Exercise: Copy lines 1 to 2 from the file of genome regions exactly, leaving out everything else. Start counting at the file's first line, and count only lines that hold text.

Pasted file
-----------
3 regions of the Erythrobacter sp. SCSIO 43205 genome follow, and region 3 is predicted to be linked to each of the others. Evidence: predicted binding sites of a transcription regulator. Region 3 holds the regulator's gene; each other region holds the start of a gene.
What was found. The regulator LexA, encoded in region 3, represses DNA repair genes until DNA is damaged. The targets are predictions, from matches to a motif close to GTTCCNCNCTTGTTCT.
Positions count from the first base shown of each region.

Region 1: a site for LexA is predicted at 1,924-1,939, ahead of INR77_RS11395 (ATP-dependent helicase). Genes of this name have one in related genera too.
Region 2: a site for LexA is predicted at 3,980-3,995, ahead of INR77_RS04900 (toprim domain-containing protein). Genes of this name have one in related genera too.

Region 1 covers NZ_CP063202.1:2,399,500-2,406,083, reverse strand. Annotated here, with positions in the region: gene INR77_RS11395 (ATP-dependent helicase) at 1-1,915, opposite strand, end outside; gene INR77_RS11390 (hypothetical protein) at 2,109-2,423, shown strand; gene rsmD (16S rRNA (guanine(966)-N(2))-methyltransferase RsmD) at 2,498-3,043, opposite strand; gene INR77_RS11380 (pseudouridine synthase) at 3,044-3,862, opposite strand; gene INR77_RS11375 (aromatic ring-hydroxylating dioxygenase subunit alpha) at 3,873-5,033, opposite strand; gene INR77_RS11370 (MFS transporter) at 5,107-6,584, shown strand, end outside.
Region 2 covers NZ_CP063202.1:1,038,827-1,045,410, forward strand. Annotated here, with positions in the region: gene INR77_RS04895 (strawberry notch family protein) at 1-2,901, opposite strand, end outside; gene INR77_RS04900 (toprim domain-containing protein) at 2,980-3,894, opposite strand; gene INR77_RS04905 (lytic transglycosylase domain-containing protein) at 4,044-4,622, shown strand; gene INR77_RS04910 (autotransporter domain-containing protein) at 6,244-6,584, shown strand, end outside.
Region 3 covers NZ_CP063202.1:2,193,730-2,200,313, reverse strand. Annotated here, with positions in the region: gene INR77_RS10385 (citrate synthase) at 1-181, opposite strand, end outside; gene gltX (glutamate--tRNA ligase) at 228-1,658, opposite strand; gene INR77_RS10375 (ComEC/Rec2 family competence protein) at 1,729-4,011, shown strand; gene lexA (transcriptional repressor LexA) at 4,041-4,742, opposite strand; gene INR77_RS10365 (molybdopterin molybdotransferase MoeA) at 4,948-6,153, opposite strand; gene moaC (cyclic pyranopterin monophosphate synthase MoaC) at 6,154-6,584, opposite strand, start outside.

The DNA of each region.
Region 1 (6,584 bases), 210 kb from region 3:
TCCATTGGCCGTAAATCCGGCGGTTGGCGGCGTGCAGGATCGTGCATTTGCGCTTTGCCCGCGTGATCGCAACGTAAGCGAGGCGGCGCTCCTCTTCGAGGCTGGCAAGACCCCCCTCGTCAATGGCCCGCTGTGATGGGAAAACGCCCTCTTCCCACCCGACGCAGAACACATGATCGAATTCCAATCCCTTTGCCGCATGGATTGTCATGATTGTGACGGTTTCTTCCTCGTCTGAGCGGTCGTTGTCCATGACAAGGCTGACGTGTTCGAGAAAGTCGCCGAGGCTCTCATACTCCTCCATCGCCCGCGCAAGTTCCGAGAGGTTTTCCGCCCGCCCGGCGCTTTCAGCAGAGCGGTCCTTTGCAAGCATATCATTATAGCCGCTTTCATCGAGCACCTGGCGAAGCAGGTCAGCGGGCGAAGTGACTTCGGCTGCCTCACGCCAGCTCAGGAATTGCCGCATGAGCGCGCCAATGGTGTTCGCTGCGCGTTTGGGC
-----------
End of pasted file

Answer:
3 regions of the Erythrobacter sp. SCSIO 43205 genome follow, and region 3 is predicted to be linked to each of the others. Evidence: predicted binding sites of a transcription regulator. Region 3 holds the regulator's gene; each other region holds the start of a gene.
What was found. The regulator LexA, encoded in region 3, represses DNA repair genes until DNA is damaged. The targets are predictions, from matches to a motif close to GTTCCNCNCTTGTTCT.